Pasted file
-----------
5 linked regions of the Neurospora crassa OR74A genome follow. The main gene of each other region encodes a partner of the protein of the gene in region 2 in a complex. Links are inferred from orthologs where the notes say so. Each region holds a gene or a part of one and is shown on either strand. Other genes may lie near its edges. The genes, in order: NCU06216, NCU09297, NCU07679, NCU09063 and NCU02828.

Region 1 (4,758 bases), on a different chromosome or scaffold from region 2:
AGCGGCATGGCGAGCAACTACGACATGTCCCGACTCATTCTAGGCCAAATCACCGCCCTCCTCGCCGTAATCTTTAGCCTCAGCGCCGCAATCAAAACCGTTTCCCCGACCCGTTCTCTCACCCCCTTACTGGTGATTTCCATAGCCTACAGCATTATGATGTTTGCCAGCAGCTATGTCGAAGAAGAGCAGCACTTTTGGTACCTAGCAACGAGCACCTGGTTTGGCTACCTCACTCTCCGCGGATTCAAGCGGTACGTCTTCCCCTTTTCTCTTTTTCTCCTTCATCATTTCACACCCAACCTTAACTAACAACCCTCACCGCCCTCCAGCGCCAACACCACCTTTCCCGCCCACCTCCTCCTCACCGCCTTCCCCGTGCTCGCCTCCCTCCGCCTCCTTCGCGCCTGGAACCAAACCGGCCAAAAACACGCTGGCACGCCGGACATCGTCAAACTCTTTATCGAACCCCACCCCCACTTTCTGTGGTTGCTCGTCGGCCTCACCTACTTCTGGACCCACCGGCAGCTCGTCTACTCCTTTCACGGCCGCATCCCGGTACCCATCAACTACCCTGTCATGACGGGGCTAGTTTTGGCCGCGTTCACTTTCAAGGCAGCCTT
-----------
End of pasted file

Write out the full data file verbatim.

5 linked regions of the Neurospora crassa OR74A genome follow. The main gene of each other region encodes a partner of the protein of the gene in region 2 in a complex. Links are inferred from orthologs where the notes say so. Each region holds a gene or a part of one and is shown on either strand. Other genes may lie near its edges. The genes, in order: NCU06216, NCU09297, NCU07679, NCU09063 and NCU02828.

Region 1 (4,758 bases), on a different chromosome or scaffold from region 2:
AGCGGCATGGCGAGCAACTACGACATGTCCCGACTCATTCTAGGCCAAATCACCGCCCTCCTCGCCGTAATCTTTAGCCTCAGCGCCGCAATCAAAACCGTTTCCCCGACCCGTTCTCTCACCCCCTTACTGGTGATTTCCATAGCCTACAGCATTATGATGTTTGCCAGCAGCTATGTCGAAGAAGAGCAGCACTTTTGGTACCTAGCAACGAGCACCTGGTTTGGCTACCTCACTCTCCGCGGATTCAAGCGGTACGTCTTCCCCTTTTCTCTTTTTCTCCTTCATCATTTCACACCCAACCTTAACTAACAACCCTCACCGCCCTCCAGCGCCAACACCACCTTTCCCGCCCACCTCCTCCTCACCGCCTTCCCCGTGCTCGCCTCCCTCCGCCTCCTTCGCGCCTGGAACCAAACCGGCCAAAAACACGCTGGCACGCCGGACATCGTCAAACTCTTTATCGAACCCCACCCCCACTTTCTGTGGTTGCTCGTCGGCCTCACCTACTTCTGGACCCACCGGCAGCTCGTCTACTCCTTTCACGGCCGCATCCCGGTACCCATCAACTACCCTGTCATGACGGGGCTAGTTTTGGCCGCGTTCACTTTCAAGGCAGCCTT